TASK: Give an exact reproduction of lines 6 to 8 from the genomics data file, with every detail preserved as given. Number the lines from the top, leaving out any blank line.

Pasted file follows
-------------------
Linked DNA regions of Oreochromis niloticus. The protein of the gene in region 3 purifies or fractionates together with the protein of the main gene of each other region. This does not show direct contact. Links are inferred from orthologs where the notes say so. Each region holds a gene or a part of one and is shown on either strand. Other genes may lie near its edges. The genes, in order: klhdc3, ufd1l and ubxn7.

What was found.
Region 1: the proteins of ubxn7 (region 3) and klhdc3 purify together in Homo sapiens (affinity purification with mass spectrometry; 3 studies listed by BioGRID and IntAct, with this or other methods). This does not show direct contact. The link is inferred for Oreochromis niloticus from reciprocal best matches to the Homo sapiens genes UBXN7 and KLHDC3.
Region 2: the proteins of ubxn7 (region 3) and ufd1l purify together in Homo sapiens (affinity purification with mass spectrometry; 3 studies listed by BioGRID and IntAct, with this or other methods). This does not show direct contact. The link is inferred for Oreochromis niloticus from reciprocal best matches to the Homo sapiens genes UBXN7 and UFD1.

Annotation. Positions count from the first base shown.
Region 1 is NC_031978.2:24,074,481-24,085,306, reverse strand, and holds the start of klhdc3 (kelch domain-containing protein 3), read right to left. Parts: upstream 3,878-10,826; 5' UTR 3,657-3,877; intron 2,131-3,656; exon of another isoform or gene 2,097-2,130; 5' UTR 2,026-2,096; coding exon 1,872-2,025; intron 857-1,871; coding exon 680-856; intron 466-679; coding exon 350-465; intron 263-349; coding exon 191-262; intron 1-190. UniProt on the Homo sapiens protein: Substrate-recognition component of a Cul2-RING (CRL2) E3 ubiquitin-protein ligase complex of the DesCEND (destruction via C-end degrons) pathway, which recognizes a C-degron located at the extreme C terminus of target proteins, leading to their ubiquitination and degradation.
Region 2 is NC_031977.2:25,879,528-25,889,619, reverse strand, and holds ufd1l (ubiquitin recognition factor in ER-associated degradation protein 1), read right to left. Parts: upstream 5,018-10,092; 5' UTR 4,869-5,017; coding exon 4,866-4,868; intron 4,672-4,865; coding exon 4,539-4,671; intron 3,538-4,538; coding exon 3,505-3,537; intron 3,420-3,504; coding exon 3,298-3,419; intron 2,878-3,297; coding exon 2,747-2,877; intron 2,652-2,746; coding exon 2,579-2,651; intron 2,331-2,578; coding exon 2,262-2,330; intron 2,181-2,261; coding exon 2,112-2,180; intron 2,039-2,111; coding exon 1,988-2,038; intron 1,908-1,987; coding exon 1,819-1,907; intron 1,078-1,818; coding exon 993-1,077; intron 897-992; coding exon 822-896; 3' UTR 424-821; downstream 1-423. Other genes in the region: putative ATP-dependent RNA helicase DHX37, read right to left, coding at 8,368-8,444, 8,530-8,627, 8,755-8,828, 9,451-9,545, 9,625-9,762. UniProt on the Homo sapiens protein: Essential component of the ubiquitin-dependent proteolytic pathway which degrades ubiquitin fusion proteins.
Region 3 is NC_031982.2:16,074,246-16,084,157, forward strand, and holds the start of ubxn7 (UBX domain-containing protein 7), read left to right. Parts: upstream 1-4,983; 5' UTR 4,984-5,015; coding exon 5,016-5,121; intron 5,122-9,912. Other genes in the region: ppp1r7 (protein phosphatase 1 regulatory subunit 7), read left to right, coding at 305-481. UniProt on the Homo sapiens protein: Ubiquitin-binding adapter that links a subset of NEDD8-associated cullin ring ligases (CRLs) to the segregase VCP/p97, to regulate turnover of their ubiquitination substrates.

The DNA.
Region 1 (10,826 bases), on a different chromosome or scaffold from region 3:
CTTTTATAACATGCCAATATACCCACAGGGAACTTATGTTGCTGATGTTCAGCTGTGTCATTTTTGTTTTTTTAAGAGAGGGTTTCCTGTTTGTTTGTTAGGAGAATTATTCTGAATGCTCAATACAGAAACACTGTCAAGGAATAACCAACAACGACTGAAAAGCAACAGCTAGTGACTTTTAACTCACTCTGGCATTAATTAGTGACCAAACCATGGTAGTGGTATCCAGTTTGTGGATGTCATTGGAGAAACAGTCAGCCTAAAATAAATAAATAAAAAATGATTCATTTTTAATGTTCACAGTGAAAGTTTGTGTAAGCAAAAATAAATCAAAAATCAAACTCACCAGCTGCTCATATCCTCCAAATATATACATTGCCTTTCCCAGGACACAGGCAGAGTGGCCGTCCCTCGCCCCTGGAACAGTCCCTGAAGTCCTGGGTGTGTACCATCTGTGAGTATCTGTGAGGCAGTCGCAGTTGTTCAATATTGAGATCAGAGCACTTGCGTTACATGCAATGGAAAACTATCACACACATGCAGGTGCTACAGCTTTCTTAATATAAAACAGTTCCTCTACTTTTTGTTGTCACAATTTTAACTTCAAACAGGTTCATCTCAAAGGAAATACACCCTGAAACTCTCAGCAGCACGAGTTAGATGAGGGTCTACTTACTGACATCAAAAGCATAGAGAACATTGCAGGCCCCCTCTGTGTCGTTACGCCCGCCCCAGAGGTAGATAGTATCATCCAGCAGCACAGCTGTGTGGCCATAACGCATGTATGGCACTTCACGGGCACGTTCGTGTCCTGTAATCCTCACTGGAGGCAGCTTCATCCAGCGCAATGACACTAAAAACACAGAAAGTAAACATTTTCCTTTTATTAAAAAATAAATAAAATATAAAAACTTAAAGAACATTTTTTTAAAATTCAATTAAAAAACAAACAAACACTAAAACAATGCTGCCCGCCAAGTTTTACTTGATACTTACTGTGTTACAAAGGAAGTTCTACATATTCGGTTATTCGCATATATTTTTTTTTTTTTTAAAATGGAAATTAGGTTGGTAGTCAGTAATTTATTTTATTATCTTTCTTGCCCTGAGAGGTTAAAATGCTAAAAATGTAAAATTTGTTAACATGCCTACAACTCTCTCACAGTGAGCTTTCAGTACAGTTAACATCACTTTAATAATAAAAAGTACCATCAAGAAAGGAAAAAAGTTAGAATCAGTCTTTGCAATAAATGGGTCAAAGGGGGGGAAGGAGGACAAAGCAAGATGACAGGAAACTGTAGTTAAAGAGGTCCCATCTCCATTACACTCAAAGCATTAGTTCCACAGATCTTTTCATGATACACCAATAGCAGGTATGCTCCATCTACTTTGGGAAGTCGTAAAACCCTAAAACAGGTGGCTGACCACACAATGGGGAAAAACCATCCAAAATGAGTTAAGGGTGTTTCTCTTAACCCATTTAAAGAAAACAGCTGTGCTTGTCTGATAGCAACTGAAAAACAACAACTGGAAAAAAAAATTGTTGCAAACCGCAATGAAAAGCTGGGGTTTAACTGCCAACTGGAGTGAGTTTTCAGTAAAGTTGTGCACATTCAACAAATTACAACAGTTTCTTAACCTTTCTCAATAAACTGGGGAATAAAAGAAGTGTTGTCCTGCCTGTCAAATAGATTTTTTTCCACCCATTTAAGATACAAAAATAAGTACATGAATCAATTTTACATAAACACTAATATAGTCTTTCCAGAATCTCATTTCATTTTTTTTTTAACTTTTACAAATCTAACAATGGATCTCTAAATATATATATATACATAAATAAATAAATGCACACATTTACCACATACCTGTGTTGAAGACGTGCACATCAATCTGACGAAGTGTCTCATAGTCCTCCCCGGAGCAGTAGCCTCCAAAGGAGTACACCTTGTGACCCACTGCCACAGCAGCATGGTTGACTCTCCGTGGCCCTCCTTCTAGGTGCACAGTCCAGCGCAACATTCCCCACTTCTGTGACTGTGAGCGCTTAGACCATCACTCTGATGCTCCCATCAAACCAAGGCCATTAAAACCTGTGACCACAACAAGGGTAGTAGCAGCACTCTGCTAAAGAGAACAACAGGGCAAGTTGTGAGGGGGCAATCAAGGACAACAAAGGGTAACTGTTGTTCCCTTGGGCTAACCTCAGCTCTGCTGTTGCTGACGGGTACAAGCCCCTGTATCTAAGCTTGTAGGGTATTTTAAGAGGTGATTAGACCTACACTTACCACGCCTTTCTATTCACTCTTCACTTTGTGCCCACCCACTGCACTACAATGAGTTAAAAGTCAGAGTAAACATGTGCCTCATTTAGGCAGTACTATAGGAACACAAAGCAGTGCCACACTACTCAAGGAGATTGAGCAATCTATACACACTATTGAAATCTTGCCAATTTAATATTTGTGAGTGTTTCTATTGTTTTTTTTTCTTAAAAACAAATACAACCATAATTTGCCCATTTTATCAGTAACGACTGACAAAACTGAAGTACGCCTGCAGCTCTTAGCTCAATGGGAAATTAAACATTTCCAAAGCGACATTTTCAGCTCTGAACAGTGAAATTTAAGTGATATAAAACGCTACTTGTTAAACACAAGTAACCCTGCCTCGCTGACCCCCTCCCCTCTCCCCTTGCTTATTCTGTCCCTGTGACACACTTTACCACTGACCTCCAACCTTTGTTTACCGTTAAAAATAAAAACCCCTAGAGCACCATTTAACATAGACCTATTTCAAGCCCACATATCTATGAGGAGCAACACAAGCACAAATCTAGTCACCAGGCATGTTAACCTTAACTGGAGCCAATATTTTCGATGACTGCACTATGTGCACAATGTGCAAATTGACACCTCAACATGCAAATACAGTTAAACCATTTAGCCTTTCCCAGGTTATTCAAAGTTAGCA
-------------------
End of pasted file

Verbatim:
Region 1 is NC_031978.2:24,074,481-24,085,306, reverse strand, and holds the start of klhdc3 (kelch domain-containing protein 3), read right to left. Parts: upstream 3,878-10,826; 5' UTR 3,657-3,877; intron 2,131-3,656; exon of another isoform or gene 2,097-2,130; 5' UTR 2,026-2,096; coding exon 1,872-2,025; intron 857-1,871; coding exon 680-856; intron 466-679; coding exon 350-465; intron 263-349; coding exon 191-262; intron 1-190. UniProt on the Homo sapiens protein: Substrate-recognition component of a Cul2-RING (CRL2) E3 ubiquitin-protein ligase complex of the DesCEND (destruction via C-end degrons) pathway, which recognizes a C-degron located at the extreme C terminus of target proteins, leading to their ubiquitination and degradation.
Region 2 is NC_031977.2:25,879,528-25,889,619, reverse strand, and holds ufd1l (ubiquitin recognition factor in ER-associated degradation protein 1), read right to left. Parts: upstream 5,018-10,092; 5' UTR 4,869-5,017; coding exon 4,866-4,868; intron 4,672-4,865; coding exon 4,539-4,671; intron 3,538-4,538; coding exon 3,505-3,537; intron 3,420-3,504; coding exon 3,298-3,419; intron 2,878-3,297; coding exon 2,747-2,877; intron 2,652-2,746; coding exon 2,579-2,651; intron 2,331-2,578; coding exon 2,262-2,330; intron 2,181-2,261; coding exon 2,112-2,180; intron 2,039-2,111; coding exon 1,988-2,038; intron 1,908-1,987; coding exon 1,819-1,907; intron 1,078-1,818; coding exon 993-1,077; intron 897-992; coding exon 822-896; 3' UTR 424-821; downstream 1-423. Other genes in the region: putative ATP-dependent RNA helicase DHX37, read right to left, coding at 8,368-8,444, 8,530-8,627, 8,755-8,828, 9,451-9,545, 9,625-9,762. UniProt on the Homo sapiens protein: Essential component of the ubiquitin-dependent proteolytic pathway which degrades ubiquitin fusion proteins.
Region 3 is NC_031982.2:16,074,246-16,084,157, forward strand, and holds the start of ubxn7 (UBX domain-containing protein 7), read left to right. Parts: upstream 1-4,983; 5' UTR 4,984-5,015; coding exon 5,016-5,121; intron 5,122-9,912. Other genes in the region: ppp1r7 (protein phosphatase 1 regulatory subunit 7), read left to right, coding at 305-481. UniProt on the Homo sapiens protein: Ubiquitin-binding adapter that links a subset of NEDD8-associated cullin ring ligases (CRLs) to the segregase VCP/p97, to regulate turnover of their ubiquitination substrates.